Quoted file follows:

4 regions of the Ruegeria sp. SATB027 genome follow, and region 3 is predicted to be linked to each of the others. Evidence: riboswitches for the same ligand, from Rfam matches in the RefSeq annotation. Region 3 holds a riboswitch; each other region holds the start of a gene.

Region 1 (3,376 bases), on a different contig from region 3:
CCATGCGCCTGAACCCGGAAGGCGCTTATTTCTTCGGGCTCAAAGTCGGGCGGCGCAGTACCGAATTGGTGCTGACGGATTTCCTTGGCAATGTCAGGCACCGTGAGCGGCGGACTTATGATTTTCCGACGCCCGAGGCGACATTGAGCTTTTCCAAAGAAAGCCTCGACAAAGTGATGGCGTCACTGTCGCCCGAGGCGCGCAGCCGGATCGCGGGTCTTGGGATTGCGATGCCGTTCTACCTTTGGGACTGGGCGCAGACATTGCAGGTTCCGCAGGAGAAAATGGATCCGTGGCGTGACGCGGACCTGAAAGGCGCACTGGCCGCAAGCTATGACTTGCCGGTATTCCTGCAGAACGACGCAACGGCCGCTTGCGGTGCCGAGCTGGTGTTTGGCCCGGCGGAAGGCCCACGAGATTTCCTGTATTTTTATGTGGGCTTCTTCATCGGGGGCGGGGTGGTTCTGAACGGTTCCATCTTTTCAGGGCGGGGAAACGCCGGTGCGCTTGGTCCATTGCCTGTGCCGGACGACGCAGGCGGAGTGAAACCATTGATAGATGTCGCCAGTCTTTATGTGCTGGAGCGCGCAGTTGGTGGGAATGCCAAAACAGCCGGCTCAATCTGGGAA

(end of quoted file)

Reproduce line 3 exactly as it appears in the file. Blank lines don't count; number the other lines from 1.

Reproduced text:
CCATGCGCCTGAACCCGGAAGGCGCTTATTTCTTCGGGCTCAAAGTCGGGCGGCGCAGTACCGAATTGGTGCTGACGGATTTCCTTGGCAATGTCAGGCACCGTGAGCGGCGGACTTATGATTTTCCGACGCCCGAGGCGACATTGAGCTTTTCCAAAGAAAGCCTCGACAAAGTGATGGCGTCACTGTCGCCCGAGGCGCGCAGCCGGATCGCGGGTCTTGGGATTGCGATGCCGTTCTACCTTTGGGACTGGGCGCAGACATTGCAGGTTCCGCAGGAGAAAATGGATCCGTGGCGTGACGCGGACCTGAAAGGCGCACTGGCCGCAAGCTATGACTTGCCGGTATTCCTGCAGAACGACGCAACGGCCGCTTGCGGTGCCGAGCTGGTGTTTGGCCCGGCGGAAGGCCCACGAGATTTCCTGTATTTTTATGTGGGCTTCTTCATCGGGGGCGGGGTGGTTCTGAACGGTTCCATCTTTTCAGGGCGGGGAAACGCCGGTGCGCTTGGTCCATTGCCTGTGCCGGACGACGCAGGCGGAGTGAAACCATTGATAGATGTCGCCAGTCTTTATGTGCTGGAGCGCGCAGTTGGTGGGAATGCCAAAACAGCCGGCTCAATCTGGGAA